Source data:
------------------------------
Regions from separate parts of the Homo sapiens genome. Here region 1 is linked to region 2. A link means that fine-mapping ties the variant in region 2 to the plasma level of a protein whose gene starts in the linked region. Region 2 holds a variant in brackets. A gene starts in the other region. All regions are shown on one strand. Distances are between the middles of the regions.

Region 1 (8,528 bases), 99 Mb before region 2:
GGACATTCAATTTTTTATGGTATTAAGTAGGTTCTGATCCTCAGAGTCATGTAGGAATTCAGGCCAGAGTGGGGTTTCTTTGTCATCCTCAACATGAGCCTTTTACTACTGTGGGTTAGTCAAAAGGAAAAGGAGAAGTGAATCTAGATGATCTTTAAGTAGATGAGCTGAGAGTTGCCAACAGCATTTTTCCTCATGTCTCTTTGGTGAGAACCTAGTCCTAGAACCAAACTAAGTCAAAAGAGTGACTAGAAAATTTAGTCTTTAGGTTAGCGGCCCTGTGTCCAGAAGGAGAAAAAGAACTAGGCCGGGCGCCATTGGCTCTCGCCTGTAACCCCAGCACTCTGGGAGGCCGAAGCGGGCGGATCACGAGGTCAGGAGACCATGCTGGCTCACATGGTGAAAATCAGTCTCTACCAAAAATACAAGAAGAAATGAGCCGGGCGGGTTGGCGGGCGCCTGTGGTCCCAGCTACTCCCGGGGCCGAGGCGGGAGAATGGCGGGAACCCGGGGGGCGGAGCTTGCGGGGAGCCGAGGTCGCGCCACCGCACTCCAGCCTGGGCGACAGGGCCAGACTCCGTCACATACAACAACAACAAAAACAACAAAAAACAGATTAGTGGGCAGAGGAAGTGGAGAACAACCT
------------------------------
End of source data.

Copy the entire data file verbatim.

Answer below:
Regions from separate parts of the Homo sapiens genome. Here region 1 is linked to region 2. A link means that fine-mapping ties the variant in region 2 to the plasma level of a protein whose gene starts in the linked region. Region 2 holds a variant in brackets. A gene starts in the other region. All regions are shown on one strand. Distances are between the middles of the regions.

Region 1 (8,528 bases), 99 Mb before region 2:
GGACATTCAATTTTTTATGGTATTAAGTAGGTTCTGATCCTCAGAGTCATGTAGGAATTCAGGCCAGAGTGGGGTTTCTTTGTCATCCTCAACATGAGCCTTTTACTACTGTGGGTTAGTCAAAAGGAAAAGGAGAAGTGAATCTAGATGATCTTTAAGTAGATGAGCTGAGAGTTGCCAACAGCATTTTTCCTCATGTCTCTTTGGTGAGAACCTAGTCCTAGAACCAAACTAAGTCAAAAGAGTGACTAGAAAATTTAGTCTTTAGGTTAGCGGCCCTGTGTCCAGAAGGAGAAAAAGAACTAGGCCGGGCGCCATTGGCTCTCGCCTGTAACCCCAGCACTCTGGGAGGCCGAAGCGGGCGGATCACGAGGTCAGGAGACCATGCTGGCTCACATGGTGAAAATCAGTCTCTACCAAAAATACAAGAAGAAATGAGCCGGGCGGGTTGGCGGGCGCCTGTGGTCCCAGCTACTCCCGGGGCCGAGGCGGGAGAATGGCGGGAACCCGGGGGGCGGAGCTTGCGGGGAGCCGAGGTCGCGCCACCGCACTCCAGCCTGGGCGACAGGGCCAGACTCCGTCACATACAACAACAACAAAAACAACAAAAAACAGATTAGTGGGCAGAGGAAGTGGAGAACAACCT